Teaching Excellence Awards

 Year Awarded: 2014

Faculty Award winner

Thomas M. Dolan

 College of Sciences

 Political Science

Effective teaching starts, but does not end, in the classroom because student success does not end in the classroom. In addition to clearly communicating contemporary scholarship about international relations to my students, I try to engage them in the logic of discovery, improve their writing and analytical skills, and ensure that they make the curricular choices necessary for transforming their studies into a career.

In the classroom I often use engaging activities that provide my students with opportunities to use scientific reasoning to understand real-world problems. Some examples include a week-long simulation of the Afghanistan conflict, bargaining games using candy and small change to teach students about diplomacy, and 2-to-4 player tug-of-war to help students understand how different configurations of states might align with or against each other. All of these activities are tied to assignments in which students describe their role in the game, reflect on strategies, or report on hypotheses tested.

My undergraduate writing assignments are designed to advance three goals: deepening student engagement with course texts and library resources, improving students' ability to generate readable prose, and improving their ability to generate social scientific argument or analysis. I typically give two kinds of writing assignments: six or seven 1-page papers focused around specific debates, cases, or activities, and a 9-10 page term paper. The 1-page papers give student regular practice and more frequent feedback, and are the cornerstone of my efforts to improve writing. The term paper has evolved into a research report in which students practice the social science process. This stronger emphasis on teaching the logic of science developed, in part, from attendance at a FCTL winter conference. This same process is taught and developed, in much greater detail, when I work with students on independent research projects and HIM theses.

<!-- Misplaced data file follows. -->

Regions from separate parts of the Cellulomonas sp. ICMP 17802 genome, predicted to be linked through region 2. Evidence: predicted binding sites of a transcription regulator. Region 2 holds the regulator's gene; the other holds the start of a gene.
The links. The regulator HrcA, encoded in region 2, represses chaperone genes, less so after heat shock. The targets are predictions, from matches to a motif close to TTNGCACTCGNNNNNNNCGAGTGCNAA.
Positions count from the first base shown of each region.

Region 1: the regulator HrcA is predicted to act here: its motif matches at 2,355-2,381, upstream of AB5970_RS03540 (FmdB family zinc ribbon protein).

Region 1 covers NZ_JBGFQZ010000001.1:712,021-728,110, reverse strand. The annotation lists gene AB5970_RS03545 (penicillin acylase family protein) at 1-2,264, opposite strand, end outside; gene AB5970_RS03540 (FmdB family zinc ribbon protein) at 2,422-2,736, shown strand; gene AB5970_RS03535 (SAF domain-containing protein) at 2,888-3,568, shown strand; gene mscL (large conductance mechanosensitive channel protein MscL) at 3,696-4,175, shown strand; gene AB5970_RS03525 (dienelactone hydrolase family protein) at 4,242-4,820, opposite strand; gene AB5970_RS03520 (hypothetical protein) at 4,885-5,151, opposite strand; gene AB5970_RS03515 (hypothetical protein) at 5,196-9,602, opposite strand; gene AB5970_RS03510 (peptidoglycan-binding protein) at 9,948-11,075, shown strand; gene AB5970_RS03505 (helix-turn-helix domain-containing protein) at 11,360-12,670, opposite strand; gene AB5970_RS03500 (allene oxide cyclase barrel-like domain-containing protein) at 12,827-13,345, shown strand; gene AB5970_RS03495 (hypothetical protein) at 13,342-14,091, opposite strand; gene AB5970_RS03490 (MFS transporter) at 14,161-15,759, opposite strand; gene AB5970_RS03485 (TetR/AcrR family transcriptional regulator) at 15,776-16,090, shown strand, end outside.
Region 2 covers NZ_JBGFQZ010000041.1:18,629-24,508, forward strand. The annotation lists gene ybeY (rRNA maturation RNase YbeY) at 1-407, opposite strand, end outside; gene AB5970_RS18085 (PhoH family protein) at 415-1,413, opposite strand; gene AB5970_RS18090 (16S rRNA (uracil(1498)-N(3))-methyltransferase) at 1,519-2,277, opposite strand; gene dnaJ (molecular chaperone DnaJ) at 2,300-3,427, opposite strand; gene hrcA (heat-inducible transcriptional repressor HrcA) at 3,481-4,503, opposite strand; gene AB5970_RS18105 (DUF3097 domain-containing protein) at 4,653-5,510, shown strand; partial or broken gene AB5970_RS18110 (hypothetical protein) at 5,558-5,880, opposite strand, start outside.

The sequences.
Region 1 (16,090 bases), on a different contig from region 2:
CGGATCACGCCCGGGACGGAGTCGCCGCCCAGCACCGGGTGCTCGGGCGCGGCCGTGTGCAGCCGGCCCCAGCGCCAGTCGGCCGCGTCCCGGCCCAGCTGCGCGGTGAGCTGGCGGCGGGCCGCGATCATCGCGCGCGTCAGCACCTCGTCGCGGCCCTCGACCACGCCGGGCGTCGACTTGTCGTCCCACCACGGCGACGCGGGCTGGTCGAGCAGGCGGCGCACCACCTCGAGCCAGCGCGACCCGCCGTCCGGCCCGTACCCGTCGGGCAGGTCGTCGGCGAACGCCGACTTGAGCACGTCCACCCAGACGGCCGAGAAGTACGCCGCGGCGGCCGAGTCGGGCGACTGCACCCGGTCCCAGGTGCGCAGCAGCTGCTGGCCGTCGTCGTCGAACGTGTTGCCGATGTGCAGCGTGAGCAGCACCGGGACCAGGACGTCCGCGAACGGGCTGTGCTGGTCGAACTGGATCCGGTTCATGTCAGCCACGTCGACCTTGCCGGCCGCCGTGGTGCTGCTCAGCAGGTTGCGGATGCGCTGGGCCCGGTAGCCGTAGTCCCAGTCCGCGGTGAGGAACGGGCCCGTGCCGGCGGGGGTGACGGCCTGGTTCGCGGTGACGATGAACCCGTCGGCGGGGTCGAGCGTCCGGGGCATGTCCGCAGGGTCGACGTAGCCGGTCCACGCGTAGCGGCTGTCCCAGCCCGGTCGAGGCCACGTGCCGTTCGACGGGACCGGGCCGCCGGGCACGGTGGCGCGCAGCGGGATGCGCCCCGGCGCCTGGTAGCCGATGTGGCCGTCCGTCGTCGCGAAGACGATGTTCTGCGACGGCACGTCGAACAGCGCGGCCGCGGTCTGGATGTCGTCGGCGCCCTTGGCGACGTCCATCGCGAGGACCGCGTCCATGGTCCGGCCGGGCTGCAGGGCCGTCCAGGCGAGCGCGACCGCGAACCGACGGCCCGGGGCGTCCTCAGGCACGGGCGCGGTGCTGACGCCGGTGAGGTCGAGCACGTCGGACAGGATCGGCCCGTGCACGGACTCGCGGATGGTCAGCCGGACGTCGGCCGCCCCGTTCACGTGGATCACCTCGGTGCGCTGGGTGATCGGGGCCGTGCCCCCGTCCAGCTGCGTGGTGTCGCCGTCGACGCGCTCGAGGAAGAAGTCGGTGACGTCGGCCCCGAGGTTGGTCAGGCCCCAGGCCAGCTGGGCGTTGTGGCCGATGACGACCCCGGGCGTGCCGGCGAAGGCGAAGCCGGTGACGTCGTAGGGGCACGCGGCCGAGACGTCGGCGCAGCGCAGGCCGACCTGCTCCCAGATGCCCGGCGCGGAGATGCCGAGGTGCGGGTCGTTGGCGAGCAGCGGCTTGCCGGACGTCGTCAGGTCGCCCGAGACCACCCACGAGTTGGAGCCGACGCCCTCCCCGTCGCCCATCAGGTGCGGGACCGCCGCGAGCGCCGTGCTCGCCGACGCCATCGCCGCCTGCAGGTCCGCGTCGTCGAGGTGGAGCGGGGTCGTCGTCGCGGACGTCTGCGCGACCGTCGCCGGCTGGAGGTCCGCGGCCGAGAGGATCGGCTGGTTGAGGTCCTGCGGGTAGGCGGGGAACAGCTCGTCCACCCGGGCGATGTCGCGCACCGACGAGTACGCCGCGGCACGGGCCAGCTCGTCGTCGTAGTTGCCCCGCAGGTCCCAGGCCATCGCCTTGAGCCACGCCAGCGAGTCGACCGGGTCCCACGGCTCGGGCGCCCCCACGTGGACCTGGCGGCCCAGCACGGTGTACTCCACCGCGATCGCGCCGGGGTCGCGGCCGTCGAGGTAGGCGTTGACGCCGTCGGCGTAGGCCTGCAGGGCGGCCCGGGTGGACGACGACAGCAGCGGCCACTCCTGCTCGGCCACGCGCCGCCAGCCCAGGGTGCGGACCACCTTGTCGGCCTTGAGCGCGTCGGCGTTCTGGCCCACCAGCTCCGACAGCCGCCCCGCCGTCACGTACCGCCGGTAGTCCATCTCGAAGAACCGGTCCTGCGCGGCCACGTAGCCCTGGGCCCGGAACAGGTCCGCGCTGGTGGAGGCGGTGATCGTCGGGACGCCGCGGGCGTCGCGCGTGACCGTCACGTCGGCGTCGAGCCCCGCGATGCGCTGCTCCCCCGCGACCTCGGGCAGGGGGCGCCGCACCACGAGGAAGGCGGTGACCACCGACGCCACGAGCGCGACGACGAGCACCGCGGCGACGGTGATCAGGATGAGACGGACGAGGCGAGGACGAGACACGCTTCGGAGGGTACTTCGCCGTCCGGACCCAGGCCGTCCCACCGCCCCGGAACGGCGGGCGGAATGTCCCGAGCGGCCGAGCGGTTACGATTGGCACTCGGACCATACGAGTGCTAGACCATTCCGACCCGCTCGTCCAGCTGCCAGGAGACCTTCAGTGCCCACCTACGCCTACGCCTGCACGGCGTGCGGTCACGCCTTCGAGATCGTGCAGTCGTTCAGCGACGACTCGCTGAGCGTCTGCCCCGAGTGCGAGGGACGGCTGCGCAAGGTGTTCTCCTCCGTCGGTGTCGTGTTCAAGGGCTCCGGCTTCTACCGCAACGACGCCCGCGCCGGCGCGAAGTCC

During my first semester at UCF I encountered many international relations students who wanted careers in the field. Unfortunately, many of these students were unaware of the kinds of careers available and were not pursuing opportunities like independent research, internships, and study abroad that would make them more competitive applicants for jobs and graduate schools. My remedy for this problem has been the International Relations Career Workshop. Conducted once a semester, the workshop introduces students to possible career paths, identifies important curricular choices, and provides basic information about graduate education. More than 400 students have attended an IRCW in person or viewed it on the Political Science website. When students sought to extend this initiative, I happily supported it and now serve as advisor for the International Relations Club.